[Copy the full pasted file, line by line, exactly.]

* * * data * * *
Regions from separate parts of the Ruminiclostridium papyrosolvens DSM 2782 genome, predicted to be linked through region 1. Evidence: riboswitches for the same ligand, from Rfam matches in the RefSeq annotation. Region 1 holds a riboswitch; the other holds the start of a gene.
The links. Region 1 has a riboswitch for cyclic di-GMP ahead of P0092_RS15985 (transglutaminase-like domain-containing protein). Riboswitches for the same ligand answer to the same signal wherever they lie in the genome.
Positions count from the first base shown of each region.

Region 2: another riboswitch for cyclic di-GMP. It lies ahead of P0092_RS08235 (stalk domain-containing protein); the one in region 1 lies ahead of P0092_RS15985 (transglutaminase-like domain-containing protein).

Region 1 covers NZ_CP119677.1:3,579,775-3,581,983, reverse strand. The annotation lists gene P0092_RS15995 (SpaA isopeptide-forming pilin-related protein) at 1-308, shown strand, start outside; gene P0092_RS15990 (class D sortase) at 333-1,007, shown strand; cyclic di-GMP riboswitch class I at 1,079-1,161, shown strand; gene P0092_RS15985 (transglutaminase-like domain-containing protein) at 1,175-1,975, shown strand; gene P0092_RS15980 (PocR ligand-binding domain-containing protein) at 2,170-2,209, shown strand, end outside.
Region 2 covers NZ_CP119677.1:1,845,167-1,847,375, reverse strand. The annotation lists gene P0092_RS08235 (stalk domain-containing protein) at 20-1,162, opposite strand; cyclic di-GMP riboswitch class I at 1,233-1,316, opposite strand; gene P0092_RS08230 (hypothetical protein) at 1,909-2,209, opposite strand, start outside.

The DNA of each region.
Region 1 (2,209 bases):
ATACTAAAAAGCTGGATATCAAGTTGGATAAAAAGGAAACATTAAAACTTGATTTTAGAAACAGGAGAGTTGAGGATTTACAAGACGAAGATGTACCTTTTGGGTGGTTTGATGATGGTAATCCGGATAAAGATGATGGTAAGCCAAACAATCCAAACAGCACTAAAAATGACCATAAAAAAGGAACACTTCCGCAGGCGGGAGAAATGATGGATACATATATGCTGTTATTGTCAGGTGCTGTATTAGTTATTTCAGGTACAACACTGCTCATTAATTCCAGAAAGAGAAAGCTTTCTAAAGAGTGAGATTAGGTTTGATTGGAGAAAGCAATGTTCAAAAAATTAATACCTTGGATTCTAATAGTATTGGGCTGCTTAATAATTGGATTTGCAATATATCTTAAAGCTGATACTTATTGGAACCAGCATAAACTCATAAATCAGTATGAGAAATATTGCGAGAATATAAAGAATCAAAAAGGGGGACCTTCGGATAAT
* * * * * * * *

Regions from separate parts of the Ruminiclostridium papyrosolvens DSM 2782 genome, predicted to be linked through region 1. Evidence: riboswitches for the same ligand, from Rfam matches in the RefSeq annotation. Region 1 holds a riboswitch; the other holds the start of a gene.
The links. Region 1 has a riboswitch for cyclic di-GMP ahead of P0092_RS15985 (transglutaminase-like domain-containing protein). Riboswitches for the same ligand answer to the same signal wherever they lie in the genome.
Positions count from the first base shown of each region.

Region 2: another riboswitch for cyclic di-GMP. It lies ahead of P0092_RS08235 (stalk domain-containing protein); the one in region 1 lies ahead of P0092_RS15985 (transglutaminase-like domain-containing protein).

Region 1 covers NZ_CP119677.1:3,579,775-3,581,983, reverse strand. The annotation lists gene P0092_RS15995 (SpaA isopeptide-forming pilin-related protein) at 1-308, shown strand, start outside; gene P0092_RS15990 (class D sortase) at 333-1,007, shown strand; cyclic di-GMP riboswitch class I at 1,079-1,161, shown strand; gene P0092_RS15985 (transglutaminase-like domain-containing protein) at 1,175-1,975, shown strand; gene P0092_RS15980 (PocR ligand-binding domain-containing protein) at 2,170-2,209, shown strand, end outside.
Region 2 covers NZ_CP119677.1:1,845,167-1,847,375, reverse strand. The annotation lists gene P0092_RS08235 (stalk domain-containing protein) at 20-1,162, opposite strand; cyclic di-GMP riboswitch class I at 1,233-1,316, opposite strand; gene P0092_RS08230 (hypothetical protein) at 1,909-2,209, opposite strand, start outside.

The DNA of each region.
Region 1 (2,209 bases):
ATACTAAAAAGCTGGATATCAAGTTGGATAAAAAGGAAACATTAAAACTTGATTTTAGAAACAGGAGAGTTGAGGATTTACAAGACGAAGATGTACCTTTTGGGTGGTTTGATGATGGTAATCCGGATAAAGATGATGGTAAGCCAAACAATCCAAACAGCACTAAAAATGACCATAAAAAAGGAACACTTCCGCAGGCGGGAGAAATGATGGATACATATATGCTGTTATTGTCAGGTGCTGTATTAGTTATTTCAGGTACAACACTGCTCATTAATTCCAGAAAGAGAAAGCTTTCTAAAGAGTGAGATTAGGTTTGATTGGAGAAAGCAATGTTCAAAAAATTAATACCTTGGATTCTAATAGTATTGGGCTGCTTAATAATTGGATTTGCAATATATCTTAAAGCTGATACTTATTGGAACCAGCATAAACTCATAAATCAGTATGAGAAATATTGCGAGAATATAAAGAATCAAAAAGGGGGACCTTCGGATAAT